Churches need clear mission statements

When I visit websites of churches, I look for a clue about the theology being offered or promoted there.

For instance, on the site of a Southern Baptist Church in the Kansas City area, I found these words: “We believe the entire Bible, all 66 books of the combined Old and New Testaments, are verbally inspired by God and are inerrant in the original writings.”

I know immediately that these are Christians who might describe themselves as fundamentalists or who might say they take a literalistic view of scripture (in addition to being people who dismiss what we Protestants call the books of the Apocrypha). The key code word this Baptist church uses is “inerrant.” I would know that this congregation would not be a good fit for me, given that I believe you can take the Bible literally or you can take it seriously but you can’t do both.

When I became chairman of my congregation’s Faith Development (adult education) Committee this year I realized that although our church website has an engaging description of our congregation, we really didn’t have a guide to our theology. So we devised one and it’s now posted. It includes an introduction to some important theologians, along with the reminder that we’re all theologians.

It’s important for churches to be clear and forthright about who they are and what they teach. This helps newcomers have a clue about whether they’d feel at home there and it helps current church members by encouraging them to do a periodic re-examination of who they are and what they profess.

And yet I’m not suggesting that the goal is to have only theological birds of a feather flocking together. Indeed, I think we grow only when we’re challenged by people who are in different places theologically than we are. In my own congregation we have members who would self-identify as considerably to the left of center theologically and some who would say they are more to the right of center.

It’s sometimes not easy to hold together such diversity, but I think it makes us stronger and richer and, well, just more interesting. It also helps with our humility because sometimes you realize that those other goofballs are, um, right.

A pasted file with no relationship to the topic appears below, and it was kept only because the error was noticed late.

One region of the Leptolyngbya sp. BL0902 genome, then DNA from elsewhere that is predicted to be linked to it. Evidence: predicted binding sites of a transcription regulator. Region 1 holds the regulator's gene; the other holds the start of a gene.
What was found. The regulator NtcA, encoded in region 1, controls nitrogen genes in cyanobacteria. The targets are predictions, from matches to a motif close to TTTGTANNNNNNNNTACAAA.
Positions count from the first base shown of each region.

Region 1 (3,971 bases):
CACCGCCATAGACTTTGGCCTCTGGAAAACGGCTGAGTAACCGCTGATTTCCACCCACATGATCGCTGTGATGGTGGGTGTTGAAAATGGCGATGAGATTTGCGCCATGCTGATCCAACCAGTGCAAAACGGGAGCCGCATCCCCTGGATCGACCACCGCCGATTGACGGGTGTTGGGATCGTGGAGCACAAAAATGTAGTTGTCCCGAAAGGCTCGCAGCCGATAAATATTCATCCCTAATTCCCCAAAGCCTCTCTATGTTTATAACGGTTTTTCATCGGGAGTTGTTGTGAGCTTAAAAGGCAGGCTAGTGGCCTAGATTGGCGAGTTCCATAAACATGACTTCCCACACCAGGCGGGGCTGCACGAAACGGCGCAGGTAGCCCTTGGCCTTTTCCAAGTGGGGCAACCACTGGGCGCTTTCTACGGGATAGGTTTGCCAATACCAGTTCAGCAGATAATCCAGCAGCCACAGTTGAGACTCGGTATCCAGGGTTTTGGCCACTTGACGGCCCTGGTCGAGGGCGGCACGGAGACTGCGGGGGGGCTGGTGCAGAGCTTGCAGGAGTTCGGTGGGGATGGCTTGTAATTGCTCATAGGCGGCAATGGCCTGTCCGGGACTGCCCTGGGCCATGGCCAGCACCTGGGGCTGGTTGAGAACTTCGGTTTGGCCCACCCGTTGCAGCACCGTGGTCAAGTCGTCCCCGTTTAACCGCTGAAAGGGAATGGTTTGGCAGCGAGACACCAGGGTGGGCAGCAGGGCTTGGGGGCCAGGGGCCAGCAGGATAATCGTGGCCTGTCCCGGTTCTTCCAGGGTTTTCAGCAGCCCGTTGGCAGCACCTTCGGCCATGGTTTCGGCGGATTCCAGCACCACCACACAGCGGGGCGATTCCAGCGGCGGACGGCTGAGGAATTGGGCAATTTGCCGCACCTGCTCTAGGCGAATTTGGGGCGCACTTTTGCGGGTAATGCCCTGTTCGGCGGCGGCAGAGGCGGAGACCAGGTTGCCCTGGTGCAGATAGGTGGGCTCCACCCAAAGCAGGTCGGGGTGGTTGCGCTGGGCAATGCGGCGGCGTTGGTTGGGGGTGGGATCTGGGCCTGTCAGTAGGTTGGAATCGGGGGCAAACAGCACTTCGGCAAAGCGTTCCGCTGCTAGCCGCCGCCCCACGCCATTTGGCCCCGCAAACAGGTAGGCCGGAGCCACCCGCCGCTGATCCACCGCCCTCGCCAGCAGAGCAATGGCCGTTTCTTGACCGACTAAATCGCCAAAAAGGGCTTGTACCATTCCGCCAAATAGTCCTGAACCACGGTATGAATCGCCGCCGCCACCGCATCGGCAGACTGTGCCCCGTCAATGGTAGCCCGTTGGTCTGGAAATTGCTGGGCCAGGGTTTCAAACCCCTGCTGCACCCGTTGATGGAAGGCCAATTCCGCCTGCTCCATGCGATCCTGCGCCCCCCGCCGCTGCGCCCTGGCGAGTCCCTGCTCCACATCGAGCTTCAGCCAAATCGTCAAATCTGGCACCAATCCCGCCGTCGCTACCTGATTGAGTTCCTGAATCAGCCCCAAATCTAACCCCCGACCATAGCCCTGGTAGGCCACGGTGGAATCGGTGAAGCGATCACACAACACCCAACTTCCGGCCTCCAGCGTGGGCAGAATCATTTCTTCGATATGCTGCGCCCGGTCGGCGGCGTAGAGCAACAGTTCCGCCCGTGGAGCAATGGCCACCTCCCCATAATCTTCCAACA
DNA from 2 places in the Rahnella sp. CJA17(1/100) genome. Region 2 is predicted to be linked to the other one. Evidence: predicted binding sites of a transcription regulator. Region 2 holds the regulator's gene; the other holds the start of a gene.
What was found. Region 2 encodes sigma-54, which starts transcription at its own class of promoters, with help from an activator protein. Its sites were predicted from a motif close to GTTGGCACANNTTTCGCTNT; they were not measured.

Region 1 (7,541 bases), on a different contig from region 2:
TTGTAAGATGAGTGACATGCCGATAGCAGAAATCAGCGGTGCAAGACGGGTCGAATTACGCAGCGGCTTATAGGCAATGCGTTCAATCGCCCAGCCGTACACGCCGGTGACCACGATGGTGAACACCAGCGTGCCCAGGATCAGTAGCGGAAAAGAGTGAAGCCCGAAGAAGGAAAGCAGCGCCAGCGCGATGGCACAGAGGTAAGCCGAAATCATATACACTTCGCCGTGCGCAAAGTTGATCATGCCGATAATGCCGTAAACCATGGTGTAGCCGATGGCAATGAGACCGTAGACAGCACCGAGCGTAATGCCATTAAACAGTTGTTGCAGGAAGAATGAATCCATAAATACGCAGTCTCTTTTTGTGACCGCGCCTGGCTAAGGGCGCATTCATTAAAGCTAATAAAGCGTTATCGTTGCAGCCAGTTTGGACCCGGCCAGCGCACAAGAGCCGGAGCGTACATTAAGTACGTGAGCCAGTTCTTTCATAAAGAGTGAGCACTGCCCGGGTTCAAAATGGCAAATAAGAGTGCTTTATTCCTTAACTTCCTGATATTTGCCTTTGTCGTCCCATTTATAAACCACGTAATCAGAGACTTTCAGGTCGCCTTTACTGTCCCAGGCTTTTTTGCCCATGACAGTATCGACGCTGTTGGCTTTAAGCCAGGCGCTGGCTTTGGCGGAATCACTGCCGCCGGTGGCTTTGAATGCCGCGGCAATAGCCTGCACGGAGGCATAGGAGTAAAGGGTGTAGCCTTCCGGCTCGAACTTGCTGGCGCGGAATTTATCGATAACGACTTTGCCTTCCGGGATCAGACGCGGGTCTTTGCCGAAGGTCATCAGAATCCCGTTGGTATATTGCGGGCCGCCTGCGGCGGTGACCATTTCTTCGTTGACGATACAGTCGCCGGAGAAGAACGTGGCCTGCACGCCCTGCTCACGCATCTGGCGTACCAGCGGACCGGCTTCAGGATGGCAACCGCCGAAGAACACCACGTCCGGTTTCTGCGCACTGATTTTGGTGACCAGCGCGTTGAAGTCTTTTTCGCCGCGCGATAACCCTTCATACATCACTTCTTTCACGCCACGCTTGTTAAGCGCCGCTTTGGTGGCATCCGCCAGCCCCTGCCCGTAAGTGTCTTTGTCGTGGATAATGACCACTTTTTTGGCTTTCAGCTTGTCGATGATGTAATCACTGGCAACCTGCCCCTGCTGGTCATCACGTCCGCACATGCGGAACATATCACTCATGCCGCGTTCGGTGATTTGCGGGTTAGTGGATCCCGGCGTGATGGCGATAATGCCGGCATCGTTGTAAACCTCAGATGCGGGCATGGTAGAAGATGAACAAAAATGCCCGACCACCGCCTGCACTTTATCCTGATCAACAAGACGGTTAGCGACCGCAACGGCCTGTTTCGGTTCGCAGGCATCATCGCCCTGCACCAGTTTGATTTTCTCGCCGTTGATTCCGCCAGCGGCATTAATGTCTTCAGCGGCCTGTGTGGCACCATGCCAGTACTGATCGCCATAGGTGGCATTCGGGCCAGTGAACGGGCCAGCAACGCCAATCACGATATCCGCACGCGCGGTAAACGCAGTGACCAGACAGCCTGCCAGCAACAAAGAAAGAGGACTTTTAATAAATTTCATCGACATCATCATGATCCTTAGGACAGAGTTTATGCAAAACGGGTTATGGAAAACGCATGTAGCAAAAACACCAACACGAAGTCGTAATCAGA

Some of us small “c” catholics might imagine that every Catholic parish in the U.S. would have pretty much the same “We believe …” statement posted on its website. They’re all Catholic, right? They all follow the Vatican, right? But, of course, it turns out that there’s a fairly wide variety of churches operating under the Catholic flag.

For instance, a great Catholic parish near me describes itself as “a community of communities … committed to a way of life based on Christ’s teaching and our Catholic tradition by being dedicated to life-long conversion in faith, healing sanctuary in our sacraments and relationships, an educational environment for our children which emphasizes Catholic values and is committed to excellence, awareness and responsiveness to the needs of our neighbors and our society.”

What it doesn’t tell you is exactly which Catholic “tradition” and “values” it’s talking about. I know this parish pretty well and admire it. It’s much less interested in staking out rigid positions on hot-button issues than it is in engaging in ministries of love and justice.

But you really can’t tell that from its statement called “Our Mission” on its website. You have to show up and discover whether this is a pre-Vatican II church or something more in tune with the new pope.

When new members join my church we tell them that our congregation now will be different because of them. But we also make it clear that if they want to turn us into either fundamentalists or believe-whatever-the-hell-you-like folks, they’ll have a tough time. I think our new “We believe …” website addition says that pretty directly, as it should.

[Bill Tammeus, a Presbyterian elder and former award-winning faith columnist for The Kansas City Star, writes the daily “Faith Matters” blog for The Star’s Web site and a monthly column for The Presbyterian Outlook. His latest book is Woodstock: A Story of Middle Americans. E-mail him at]



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